Reactions Segment

Document Sample
Reactions Segment Powered By Docstoc
					Reactions Segment

      By Jamie Biondi,
  Townsend Smith, Nick
Philip, and Bobby Benjamin
Granger Movement
   Founded in 1867 by Oliver H. Kelley in
    Washington, D.C.
   Gave farmers a political voice
   Goals to improve the unfair life that
    farmers had
   Peaked in 1875 with over 850,000
Railroad Practices
   Small companies were
    being overcharged while big
    businesses like Standard Oil
    got rebates
   Grange thought that railroad
    practices like pools and
    rebates were unfair
   Grange sought to get these
    practices made illegal in
    order to avoid being cheated
    by big business owners.
Railroads=Public Utility
   Granger movement
    and especially Munn
    V. Illinois helped to
    make public
    regulation for private
    businesses that were
    devoted to public use
Bloc Voting
   Voting used by the Grange to allow
    Granger members to get into state
   Once on the inside, the Grange
    members would support railroad reforms
Granger State Laws
   Laws proposed by
    the Grange
   Code by which
    railroads had to
   Aim was to make
    railroad practices
    fairer for farmers
Munn v. Illinois (1877)
   Upheld right of states to regulate private
    property when it is in the interest of the public
   Firm of Ira Munn and George Scott’s
    successors used illegal rates for their
    warehouses then they appealed to the
    Supreme Court when Illinois supreme court
    upheld the law
   Their complaint was that the Warehouse Act
    was in violation of the 14th amendment
   The Supreme Court ruled in favor of the state
    of Illinois
Wabash Case (1886)
   St. Louis & Pacific Railroad Company v. Illinois
   The court declared invalid an Illinois law
    prohibiting long- and short-haul clauses in
    transportation contracts as an infringement on
    the exclusive powers of Congress
   The result of the case was denial of state
    power to regulate interstate rates for railroads
   The decision led to creation of the Interstate
    Commerce Commission.
Interstate Commerce Act (1887)
   Created the Interstate Commerce Commission,
    the first true federal regulatory agency.
   Designed to address the issues of railroad
    abuse and discrimination
   Required:
    •   Shipping rates had to be "reasonable and just"
    •   Rates had to be published
    •   Secret rebates were outlawed
    •   Price discrimination against small markets was made
Sherman Antitrust Act (1890)
   1st legislation enacted by the
    United States Congress to
    curb concentrations of
    power that interfere with
    trade and reduce economic
   Named for U.S. senator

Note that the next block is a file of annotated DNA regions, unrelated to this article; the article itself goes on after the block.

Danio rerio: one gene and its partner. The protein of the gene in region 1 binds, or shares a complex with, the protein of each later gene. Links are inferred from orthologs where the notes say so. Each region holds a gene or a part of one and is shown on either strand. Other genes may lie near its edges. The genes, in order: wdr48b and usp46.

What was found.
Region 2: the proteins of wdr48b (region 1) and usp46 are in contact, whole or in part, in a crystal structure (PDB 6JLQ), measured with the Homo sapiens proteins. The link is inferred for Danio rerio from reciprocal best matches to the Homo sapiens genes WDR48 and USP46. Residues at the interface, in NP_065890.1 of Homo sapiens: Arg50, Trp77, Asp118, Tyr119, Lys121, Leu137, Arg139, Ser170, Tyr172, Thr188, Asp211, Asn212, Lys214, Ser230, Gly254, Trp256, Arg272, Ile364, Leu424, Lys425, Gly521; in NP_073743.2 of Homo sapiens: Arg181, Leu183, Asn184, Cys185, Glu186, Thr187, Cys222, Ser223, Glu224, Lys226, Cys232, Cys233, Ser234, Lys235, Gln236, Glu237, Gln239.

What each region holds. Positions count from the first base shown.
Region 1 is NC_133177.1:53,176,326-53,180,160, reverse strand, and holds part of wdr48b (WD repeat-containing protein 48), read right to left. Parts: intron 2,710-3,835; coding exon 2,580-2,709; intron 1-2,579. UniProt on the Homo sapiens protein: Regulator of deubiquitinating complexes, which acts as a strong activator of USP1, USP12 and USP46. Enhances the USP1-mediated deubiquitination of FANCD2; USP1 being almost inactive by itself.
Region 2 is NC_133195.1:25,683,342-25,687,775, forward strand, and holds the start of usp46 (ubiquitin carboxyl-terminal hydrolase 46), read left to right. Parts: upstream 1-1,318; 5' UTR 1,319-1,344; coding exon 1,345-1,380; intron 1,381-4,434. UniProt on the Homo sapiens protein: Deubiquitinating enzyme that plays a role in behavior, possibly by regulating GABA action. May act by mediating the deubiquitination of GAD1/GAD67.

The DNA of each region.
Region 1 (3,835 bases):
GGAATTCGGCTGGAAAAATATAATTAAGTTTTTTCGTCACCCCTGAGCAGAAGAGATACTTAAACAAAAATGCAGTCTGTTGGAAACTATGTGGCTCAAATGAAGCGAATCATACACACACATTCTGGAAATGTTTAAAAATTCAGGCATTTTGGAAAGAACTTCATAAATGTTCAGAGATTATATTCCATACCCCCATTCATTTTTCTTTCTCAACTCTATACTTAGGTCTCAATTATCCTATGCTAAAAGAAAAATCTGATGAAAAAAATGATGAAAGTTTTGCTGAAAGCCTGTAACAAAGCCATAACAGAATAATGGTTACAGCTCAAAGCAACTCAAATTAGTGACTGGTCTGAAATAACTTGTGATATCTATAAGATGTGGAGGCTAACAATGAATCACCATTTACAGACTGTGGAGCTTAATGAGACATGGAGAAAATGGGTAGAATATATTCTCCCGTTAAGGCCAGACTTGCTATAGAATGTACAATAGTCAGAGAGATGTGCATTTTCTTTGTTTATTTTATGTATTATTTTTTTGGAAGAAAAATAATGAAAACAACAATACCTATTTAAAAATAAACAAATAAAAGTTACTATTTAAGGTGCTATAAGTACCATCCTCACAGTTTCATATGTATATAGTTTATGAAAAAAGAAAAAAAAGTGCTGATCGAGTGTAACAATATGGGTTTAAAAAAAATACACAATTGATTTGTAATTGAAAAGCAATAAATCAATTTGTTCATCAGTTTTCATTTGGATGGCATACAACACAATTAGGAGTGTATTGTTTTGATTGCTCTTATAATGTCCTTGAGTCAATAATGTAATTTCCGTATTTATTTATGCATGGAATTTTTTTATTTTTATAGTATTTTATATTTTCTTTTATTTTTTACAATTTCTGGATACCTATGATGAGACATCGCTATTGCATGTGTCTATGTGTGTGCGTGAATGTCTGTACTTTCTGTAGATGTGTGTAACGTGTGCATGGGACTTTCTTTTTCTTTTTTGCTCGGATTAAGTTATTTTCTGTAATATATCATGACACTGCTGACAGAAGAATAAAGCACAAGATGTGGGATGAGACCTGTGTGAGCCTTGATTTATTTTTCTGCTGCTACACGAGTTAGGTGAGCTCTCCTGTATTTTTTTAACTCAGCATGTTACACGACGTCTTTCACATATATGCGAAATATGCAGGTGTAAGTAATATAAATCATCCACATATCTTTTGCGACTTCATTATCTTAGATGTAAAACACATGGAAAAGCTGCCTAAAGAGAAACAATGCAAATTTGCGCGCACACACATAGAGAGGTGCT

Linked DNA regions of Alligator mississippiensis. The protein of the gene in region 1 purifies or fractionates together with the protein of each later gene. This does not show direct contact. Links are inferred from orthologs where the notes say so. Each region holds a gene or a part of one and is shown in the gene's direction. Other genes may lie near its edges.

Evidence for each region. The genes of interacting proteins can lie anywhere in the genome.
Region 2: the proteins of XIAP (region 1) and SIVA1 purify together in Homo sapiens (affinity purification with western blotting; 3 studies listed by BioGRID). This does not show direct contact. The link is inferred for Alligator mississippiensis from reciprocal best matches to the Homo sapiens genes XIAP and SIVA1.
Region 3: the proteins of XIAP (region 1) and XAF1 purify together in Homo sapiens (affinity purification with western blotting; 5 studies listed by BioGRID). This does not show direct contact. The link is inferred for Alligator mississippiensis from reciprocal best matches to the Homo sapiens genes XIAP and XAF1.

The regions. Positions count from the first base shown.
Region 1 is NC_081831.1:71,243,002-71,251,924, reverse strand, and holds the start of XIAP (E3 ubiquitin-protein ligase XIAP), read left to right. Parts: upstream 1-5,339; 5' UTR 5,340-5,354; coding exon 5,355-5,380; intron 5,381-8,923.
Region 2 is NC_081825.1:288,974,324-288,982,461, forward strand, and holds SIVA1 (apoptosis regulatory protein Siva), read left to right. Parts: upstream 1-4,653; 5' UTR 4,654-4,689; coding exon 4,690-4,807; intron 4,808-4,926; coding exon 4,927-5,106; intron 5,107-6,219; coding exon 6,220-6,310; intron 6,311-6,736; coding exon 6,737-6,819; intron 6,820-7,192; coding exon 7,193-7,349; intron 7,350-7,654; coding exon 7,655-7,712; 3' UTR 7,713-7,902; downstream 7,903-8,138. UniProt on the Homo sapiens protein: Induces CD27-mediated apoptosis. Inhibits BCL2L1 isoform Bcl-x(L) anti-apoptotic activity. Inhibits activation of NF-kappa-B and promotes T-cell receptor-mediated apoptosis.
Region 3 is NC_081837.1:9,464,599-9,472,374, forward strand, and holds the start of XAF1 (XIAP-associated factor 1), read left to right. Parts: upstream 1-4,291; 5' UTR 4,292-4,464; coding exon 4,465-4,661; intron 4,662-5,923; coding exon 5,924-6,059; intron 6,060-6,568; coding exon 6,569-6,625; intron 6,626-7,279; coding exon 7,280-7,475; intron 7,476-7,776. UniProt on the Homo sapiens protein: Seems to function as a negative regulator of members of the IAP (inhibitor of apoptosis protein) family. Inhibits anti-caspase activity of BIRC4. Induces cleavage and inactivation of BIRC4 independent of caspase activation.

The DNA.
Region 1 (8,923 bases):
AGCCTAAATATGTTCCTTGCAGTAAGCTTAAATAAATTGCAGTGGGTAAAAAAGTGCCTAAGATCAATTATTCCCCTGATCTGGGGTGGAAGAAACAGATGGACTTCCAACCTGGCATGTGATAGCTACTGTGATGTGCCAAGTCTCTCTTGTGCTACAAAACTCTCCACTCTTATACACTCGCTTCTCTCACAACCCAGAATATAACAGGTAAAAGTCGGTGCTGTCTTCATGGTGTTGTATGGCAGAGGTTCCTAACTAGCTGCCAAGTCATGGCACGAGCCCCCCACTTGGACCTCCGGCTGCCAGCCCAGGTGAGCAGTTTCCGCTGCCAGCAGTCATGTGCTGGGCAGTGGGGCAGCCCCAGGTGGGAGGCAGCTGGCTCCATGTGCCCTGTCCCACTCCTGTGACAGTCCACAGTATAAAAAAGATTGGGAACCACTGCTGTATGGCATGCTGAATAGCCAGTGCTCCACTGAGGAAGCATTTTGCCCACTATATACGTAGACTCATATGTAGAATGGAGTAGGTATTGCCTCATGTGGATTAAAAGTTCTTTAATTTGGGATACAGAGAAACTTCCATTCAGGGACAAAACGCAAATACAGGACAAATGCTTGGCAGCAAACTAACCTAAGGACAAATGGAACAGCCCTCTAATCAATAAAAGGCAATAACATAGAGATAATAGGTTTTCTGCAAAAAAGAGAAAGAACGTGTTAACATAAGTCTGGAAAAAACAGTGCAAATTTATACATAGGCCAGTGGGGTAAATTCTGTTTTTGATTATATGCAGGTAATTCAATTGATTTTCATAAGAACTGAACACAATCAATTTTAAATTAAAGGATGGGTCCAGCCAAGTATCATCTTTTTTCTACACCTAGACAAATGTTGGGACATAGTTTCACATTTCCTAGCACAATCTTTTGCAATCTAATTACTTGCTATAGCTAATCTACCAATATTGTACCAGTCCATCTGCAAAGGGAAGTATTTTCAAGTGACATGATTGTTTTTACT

John Sherman
   One of main provisions
    outlaws all combinations
    that restrain trade between
    states or with foreign
Collective Bargaining
   An employer or employers agree to discuss the conditions of
    work by bargaining with representatives of the employees,
    usually a labor union.
   Purpose either a discussion of the terms and conditions of
    employment or a consideration of the collective relations
    between both sides.
   The merits of collective bargaining have been argued by
    both opponents and proponents of the process
   The National Labor Relations Act of 1935, known as the
    Wagner Act, established the right to collective bargaining in
    the United States.
Knights of Labor
   the first major labor
    organization in the US
   Looking to combine
    various unions in one
   Fell into decline after
    one of their members
    was executed for killing
    a policeman in the
    Haymarket Riot in 1886.
American Federation of Labor
   Sought to organize craft
    unions in a federation in
    which the individual
    unions maintained some
   Structure differed from
    that of the Knights of
    Labor, who wanted to
    absorb individual unions
   Founding leader was
    Samuel Gompers.
International Ladies' Garment
Workers Union
   In its early years many members were
    sympathetic to various radical
   Grew rapidly in its first years.
   (1909-1911) launched two
    spectacular and successful mass
    strikes in the garment district of New
    York City. As a result of the strikes,
    the dress manufacturers agreed to
    deal with the ILGWU and its affiliates.
   Union benefited by the labor policies
    of President Franklin Delano
    Roosevelt, and membership rose to
    300,000 in 1942.
   In 1995 the 125,000-member ILGWU
    merged with the 175,000-member
    Amalgamated Clothing and Textile
    Workers’ Union to form the Union of
    Needletrades, Industrial and Textile
    Employees (UNITE).
Thomas Nast
   Caricature artist
   Created Democratic
    Donkey, Republican
    Elephant, and the
    “Tammany Tiger"
   Known as the "presidential
    maker“ after he helped
    Grover Cleveland become
    the first Democrat president
    since 1856.
   Commended for life-like
    drawings and method of
    cross-hatch shading.
Jane Addams (Hull House)
   Pacifist and Reformist
    who moved to Chicago
    to help the poor
   Purchased and repaired
    Hull House
   Hull house provided
    various educational and
    cultural activities for poor
   For her work, neighbors
    called her “Saint Jane”
   American Odyssey: The United States in the 20th Century

Shared By: